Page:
Posted August. 29, 2017 07:08,
Updated August. 29, 2017 07:48
“My writing is nothing, my boxing is everything,” Nobel Earnest Hemingway wrote. As the Nobel Prize laureate liked boxing so much that he might have spent more time on boxing than writing. He did boxing sparring with other writers when he stayed in Paris in the 1920s, and Scott Fitzgerald, the author of “The Great Gatsby,” was a timekeeper.
There was a time when Koreans enjoyed watching professional boxing matches. They were excited at Hong Soo-hwan, a legendary Korean boxer, in the WBA junior-featherweight match in 1977. His match was aired 27 times on that day. Famous professional boxers such as Jang Jeong-gu, Yoo Je-doo and Yoo Myeong-woo are part of fond memories of middle-aged Koreans. The boxing heroes who overcame poor conditions were a useful example in teaching grit to children.
Boxing, which was overshadowed by professional baseball and soccer, has regained attention. The Floyd Mayweather Jr. versus Conor McGregor match in Las Vegas on Sunday topped viewing ratings (12.9 percent) in Korea. The “Fight of the Century,” which attracted global attention, allowed both boxers to sit on a pile of money. Mayweather made around 200 million won (177,000 U.S. dollars) per second and McGregor made 67 million won (59,400 dollars) if their 10-round match is divided by total money earned.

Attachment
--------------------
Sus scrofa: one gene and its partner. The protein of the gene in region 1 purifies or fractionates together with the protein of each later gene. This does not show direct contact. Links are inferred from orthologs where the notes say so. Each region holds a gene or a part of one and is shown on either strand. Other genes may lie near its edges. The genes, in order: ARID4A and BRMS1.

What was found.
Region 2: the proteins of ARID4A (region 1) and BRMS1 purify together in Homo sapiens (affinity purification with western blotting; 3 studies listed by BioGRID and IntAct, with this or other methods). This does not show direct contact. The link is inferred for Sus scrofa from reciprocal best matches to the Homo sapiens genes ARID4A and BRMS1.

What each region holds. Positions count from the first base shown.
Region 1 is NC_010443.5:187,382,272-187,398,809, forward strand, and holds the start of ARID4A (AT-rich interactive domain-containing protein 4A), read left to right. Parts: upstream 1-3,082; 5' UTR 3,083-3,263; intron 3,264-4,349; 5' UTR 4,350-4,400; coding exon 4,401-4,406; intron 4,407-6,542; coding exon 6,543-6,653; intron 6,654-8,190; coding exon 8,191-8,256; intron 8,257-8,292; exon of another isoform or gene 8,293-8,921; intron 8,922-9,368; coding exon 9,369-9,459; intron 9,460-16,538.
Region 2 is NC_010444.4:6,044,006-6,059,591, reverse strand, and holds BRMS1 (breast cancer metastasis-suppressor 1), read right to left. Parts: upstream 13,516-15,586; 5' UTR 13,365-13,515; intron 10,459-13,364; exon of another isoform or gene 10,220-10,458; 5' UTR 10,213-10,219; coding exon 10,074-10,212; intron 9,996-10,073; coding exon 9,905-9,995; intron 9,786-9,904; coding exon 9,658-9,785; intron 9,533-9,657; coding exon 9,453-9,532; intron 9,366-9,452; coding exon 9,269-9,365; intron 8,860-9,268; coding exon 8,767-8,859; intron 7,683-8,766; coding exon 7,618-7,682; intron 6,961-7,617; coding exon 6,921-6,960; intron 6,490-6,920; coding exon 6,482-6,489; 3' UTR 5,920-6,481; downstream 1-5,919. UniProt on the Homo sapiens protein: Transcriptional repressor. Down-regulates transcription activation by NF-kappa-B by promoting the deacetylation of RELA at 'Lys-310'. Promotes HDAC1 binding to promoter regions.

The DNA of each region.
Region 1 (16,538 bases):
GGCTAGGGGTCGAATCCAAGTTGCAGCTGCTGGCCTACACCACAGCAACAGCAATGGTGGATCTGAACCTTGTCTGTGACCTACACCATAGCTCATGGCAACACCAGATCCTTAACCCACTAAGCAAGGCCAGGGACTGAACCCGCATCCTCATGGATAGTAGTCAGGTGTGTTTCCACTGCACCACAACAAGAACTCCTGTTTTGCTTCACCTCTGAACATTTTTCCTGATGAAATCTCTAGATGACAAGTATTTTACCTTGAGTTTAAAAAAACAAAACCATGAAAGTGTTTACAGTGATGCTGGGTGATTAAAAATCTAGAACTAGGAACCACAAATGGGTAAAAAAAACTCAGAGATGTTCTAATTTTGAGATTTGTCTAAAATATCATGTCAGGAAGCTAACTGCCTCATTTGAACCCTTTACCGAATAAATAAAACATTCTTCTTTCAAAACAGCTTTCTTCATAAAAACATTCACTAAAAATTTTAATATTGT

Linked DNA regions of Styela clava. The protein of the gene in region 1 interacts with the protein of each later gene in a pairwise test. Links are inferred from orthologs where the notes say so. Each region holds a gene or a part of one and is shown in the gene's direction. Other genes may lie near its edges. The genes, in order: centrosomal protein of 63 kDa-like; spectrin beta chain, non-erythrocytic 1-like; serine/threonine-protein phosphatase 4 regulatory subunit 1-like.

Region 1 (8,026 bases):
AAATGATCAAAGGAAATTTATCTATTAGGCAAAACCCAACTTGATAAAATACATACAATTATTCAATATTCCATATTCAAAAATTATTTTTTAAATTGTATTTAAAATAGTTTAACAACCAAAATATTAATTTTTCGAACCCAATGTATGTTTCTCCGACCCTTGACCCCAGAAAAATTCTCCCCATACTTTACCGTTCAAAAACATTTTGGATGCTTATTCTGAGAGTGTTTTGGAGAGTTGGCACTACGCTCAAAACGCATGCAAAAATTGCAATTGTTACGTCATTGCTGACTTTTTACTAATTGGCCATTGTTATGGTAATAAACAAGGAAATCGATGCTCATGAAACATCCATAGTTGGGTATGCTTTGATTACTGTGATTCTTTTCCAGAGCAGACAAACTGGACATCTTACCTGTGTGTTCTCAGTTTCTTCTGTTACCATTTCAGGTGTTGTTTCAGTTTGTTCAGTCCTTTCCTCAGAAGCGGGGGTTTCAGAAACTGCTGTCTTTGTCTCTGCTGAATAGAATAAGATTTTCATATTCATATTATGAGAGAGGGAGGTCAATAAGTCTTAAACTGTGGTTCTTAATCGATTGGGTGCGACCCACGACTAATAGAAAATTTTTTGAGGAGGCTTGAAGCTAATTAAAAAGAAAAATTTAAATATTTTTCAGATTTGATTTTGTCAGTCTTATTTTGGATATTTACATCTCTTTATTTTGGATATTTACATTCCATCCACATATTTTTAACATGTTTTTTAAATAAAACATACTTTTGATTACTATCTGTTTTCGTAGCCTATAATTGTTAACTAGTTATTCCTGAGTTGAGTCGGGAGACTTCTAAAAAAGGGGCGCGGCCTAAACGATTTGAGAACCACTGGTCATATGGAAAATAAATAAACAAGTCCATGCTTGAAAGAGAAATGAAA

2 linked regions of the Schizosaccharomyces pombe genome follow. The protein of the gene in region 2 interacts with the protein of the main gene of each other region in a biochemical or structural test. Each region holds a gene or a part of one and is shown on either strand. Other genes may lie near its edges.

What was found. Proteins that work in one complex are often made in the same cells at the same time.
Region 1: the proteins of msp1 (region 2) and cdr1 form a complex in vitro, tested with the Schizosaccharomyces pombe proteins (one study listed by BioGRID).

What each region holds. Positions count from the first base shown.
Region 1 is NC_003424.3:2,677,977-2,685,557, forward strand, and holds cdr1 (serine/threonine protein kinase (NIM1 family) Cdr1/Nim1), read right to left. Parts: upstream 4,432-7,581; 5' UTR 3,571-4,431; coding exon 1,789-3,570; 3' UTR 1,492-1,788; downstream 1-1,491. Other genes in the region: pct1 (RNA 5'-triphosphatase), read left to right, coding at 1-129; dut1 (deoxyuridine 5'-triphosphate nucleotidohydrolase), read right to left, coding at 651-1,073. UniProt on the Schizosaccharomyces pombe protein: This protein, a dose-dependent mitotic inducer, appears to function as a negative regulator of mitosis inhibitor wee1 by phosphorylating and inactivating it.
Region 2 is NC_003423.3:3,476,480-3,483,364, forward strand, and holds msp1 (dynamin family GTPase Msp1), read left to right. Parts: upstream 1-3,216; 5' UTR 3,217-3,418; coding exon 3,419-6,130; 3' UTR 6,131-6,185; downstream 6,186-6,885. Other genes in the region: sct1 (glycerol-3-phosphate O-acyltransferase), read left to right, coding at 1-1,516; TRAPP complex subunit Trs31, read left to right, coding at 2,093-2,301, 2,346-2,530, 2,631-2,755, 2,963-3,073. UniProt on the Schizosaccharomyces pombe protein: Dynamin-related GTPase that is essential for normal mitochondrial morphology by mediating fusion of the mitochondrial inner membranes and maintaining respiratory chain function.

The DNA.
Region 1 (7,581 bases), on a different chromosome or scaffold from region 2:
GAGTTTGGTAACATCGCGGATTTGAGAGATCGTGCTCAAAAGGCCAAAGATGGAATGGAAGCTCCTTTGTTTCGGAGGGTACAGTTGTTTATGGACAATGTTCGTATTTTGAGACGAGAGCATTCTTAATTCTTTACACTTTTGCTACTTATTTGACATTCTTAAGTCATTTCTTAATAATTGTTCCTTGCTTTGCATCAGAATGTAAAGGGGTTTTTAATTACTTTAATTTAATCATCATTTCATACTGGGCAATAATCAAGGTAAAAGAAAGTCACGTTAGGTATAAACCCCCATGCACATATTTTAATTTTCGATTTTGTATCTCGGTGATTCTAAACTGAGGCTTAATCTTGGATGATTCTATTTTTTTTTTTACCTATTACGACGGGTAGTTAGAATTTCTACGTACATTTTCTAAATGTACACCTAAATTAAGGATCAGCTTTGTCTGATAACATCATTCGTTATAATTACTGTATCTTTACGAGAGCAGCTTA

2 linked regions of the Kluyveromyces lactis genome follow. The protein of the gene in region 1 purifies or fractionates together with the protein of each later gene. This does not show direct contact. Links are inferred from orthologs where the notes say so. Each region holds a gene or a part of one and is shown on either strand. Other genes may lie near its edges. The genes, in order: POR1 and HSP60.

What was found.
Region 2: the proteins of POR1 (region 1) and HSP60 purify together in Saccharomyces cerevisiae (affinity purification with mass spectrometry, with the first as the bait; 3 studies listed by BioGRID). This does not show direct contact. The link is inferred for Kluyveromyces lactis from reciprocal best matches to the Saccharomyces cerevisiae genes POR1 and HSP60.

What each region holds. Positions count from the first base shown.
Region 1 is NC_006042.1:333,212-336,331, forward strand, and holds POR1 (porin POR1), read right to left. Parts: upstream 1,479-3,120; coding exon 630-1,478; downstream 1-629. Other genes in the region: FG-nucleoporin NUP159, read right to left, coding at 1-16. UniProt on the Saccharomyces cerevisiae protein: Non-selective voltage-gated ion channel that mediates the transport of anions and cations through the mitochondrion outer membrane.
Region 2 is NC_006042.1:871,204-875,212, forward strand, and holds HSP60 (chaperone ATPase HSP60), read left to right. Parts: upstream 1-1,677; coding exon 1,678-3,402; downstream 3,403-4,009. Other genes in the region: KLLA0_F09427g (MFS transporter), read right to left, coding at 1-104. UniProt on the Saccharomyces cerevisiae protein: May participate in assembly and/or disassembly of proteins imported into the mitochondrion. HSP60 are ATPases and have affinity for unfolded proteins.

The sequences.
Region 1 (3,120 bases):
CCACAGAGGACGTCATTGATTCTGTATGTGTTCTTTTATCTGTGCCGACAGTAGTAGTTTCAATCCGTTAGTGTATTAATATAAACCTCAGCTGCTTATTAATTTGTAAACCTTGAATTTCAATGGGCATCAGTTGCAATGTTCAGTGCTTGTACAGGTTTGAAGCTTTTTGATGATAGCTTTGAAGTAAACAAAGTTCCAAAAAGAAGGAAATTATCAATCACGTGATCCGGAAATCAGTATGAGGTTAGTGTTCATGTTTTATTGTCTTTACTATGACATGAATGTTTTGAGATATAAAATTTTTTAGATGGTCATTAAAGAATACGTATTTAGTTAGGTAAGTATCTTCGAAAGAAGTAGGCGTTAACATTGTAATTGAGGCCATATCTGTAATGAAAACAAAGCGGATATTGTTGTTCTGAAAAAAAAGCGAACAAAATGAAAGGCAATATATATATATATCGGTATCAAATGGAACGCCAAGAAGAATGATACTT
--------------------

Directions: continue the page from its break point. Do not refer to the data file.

Mayweather’s nickname is “Money” as he shows off money on the table on social media. McGregor’s is “Notorious,” as he is known as a brat in the martial art community. Some criticize Mayweather who recorded 50 wins over the martial artist is a disgrace for boxing. McGregor who landed 170 punches in the first boxing match in his lifetime has earned a tremendous amount of money with attention from Hollywood. The romantic time is over to see boxing as a "fight against oneself" or an "honest sport fighting with one’s body." Now, the squared ring appears to have become an entertainment stage where astronomical amount of money dances.